World Famous Comics: Samurai 7: Search for the Seven v.1 |
| Samurai 7: Search for the Seven v.1 |
|Starring: R. Bruce Elliott, Christopher Sabat, Sean Teague, Colleen Clinkenbeard, Luci Christian|
Directed By: Futoshi Higashide, Hiroyuki Okuno, Makoto Sokuza, Mitsuo Kusakabe, Shunsuke Tada
Average Rating: see reviews
Aspect Ratio: 1.78:1
Audience Rating: Unrated (Not Rated)
Format: Multiple Formats, Animated, Color, Dolby, NTSC
Number of Discs: 1
Number of Items: 1
Region Code: 1
Release Date: August 23, 2005
Running Time: 105 minutes
Studio: Funimation Prod
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Based on the legendary Akira Kurosawa classic epic feature film, Seven Samurai. A futuristic war-ravaged country on the brink of collapse. The once powerful samurai are coming to the end of their rule. Bandits roam the coutryside with savage intent. A powerless village hires 7 ronin, a samurai with no master, to defend their way of life. One group seeks protection, the other, seeks one last chance for victory in the battlefield.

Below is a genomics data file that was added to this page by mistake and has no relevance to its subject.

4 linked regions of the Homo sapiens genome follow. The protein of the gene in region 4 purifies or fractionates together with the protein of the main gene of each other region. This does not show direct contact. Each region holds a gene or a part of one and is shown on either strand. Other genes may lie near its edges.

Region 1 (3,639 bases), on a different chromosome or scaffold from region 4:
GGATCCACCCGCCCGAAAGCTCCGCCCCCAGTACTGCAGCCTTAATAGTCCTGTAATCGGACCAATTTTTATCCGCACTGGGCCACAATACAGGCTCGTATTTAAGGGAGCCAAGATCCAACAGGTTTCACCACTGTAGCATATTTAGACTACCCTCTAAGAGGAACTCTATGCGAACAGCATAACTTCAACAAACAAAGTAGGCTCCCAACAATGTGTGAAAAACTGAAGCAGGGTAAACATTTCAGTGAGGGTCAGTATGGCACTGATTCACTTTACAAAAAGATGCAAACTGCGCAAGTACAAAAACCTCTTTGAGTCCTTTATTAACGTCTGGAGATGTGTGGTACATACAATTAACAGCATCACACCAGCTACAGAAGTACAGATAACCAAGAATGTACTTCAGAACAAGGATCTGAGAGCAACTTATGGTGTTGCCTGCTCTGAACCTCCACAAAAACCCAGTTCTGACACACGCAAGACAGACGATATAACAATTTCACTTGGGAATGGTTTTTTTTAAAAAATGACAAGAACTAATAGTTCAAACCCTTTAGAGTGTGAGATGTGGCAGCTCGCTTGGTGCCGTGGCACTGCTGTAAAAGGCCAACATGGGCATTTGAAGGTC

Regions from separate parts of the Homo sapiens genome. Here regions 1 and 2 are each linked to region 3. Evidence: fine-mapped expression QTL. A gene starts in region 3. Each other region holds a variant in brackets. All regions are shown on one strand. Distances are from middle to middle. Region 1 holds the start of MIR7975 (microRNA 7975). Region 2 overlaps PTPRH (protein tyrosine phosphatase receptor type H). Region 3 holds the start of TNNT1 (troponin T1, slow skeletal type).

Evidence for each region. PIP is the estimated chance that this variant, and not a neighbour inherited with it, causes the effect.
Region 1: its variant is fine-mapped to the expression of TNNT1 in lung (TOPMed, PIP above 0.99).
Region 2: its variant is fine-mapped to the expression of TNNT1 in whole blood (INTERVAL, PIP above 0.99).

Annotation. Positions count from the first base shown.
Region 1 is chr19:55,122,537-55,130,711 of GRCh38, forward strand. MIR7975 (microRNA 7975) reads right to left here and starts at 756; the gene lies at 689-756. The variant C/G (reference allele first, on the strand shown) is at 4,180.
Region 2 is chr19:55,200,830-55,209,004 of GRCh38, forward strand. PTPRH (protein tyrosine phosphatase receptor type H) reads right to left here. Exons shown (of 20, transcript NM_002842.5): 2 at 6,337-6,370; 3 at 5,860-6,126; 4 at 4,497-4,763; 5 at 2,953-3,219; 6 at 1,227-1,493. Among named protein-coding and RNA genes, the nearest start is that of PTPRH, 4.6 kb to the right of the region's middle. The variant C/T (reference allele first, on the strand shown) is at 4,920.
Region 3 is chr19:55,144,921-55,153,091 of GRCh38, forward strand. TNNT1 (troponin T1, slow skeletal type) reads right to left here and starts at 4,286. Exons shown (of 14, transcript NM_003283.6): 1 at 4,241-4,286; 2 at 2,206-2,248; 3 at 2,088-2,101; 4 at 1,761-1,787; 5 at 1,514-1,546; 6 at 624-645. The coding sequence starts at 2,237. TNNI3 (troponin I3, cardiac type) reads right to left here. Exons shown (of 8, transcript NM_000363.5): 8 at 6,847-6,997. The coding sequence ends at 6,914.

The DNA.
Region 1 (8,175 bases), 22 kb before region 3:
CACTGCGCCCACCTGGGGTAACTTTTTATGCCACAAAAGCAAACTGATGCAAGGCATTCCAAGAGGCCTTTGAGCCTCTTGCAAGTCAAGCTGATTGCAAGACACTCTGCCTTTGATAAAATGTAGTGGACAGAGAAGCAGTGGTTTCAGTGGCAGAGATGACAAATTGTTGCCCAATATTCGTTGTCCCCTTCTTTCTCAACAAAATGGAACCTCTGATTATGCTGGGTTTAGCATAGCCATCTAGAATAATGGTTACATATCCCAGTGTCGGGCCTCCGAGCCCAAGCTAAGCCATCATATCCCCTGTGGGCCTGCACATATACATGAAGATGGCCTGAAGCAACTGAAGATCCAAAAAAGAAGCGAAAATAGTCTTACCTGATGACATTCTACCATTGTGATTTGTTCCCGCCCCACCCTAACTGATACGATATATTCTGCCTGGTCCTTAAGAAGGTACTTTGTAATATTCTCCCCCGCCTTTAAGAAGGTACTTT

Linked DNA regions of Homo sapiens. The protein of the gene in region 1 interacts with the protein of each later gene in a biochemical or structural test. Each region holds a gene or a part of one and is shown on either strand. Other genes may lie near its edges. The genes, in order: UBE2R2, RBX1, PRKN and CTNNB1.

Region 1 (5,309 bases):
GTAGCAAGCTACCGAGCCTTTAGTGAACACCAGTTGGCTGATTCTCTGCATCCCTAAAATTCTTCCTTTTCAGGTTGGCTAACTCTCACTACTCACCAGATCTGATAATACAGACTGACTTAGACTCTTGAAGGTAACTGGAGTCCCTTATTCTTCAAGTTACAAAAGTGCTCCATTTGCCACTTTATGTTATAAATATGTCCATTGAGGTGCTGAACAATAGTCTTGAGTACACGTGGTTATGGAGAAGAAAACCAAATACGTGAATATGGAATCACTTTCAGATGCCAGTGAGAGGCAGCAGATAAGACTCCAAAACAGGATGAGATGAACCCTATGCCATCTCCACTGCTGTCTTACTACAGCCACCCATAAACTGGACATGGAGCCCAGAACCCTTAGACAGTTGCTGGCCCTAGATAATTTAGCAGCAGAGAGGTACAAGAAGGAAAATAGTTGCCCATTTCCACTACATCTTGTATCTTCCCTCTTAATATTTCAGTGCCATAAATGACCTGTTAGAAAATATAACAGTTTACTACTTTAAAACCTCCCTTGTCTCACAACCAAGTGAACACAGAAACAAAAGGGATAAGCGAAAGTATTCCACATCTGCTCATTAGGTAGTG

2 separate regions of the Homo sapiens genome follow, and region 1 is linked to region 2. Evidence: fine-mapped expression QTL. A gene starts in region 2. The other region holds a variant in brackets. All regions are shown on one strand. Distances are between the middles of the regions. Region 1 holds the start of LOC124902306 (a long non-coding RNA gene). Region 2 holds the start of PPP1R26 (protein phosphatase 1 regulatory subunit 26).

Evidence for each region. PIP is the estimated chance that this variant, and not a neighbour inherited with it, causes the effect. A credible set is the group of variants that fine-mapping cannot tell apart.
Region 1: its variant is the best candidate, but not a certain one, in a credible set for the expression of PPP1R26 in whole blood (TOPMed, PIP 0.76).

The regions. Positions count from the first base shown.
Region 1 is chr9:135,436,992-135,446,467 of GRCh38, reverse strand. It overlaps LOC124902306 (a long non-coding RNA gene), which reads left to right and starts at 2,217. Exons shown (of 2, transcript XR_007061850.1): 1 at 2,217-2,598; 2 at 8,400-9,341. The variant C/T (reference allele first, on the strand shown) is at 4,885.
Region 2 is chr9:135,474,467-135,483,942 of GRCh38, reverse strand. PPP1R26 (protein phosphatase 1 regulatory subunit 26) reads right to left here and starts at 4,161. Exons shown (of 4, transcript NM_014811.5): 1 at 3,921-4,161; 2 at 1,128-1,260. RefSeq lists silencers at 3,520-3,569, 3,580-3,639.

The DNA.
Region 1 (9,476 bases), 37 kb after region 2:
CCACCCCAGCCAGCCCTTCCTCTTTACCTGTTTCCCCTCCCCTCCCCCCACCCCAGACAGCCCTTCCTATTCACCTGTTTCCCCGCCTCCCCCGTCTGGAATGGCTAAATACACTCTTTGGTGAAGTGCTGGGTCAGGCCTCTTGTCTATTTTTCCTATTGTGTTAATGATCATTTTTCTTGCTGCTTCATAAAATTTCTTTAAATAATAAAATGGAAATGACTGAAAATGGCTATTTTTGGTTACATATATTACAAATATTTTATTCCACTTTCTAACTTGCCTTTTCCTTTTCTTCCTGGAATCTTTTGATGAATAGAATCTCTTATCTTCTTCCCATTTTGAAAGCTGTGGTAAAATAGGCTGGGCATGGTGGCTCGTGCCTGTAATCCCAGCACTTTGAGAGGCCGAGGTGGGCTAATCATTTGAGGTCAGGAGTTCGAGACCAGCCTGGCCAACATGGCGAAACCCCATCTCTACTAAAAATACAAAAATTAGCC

The 2004 broadcast series Samurai 7 borrows the premise of Akira Kurosawa's Seven Samurai (1954): driven to desperation by bandits who steal their crops, the inhabitants of a small village try to hire unemployed samurai to defend them. With nothing to offer as wages but their precious rice, the villagers send a delegation to a nearby town to recruit warriors poor enough to accept the dishonor of working for peasants. Samurai 7 moves the story into the future: the bandits and some of the samurai are robots. The village delegation consists of "water priestess" Kirara, her loud-mouthed little sister Komachi, and diligent Rikichi. In the first four episodes, they find four samurai willing to work for them: grim Kambei, eager Katsushiro, street performer Gorobei, and blustering mecha Kikuchiyo. But Kirara's beauty attracts the effete son of a wealthy merchant, adding a lot of predictable complications.
Seven Samurai is widely recognized as a masterpiece of international cinema; Samurai 7 is a lavish (it cost a reported ¥32,500,000--nearly $300,000--per episode, an extremely high price by Japanese standards) but derivative sci-fi saga that should have been allowed to stand on its own limited merits. Stressing its ties to Kurosawa's work only invites unflattering comparisons. (Unrated, suitable for ages 12 and older: violence, tobacco use) --Charles Solomon
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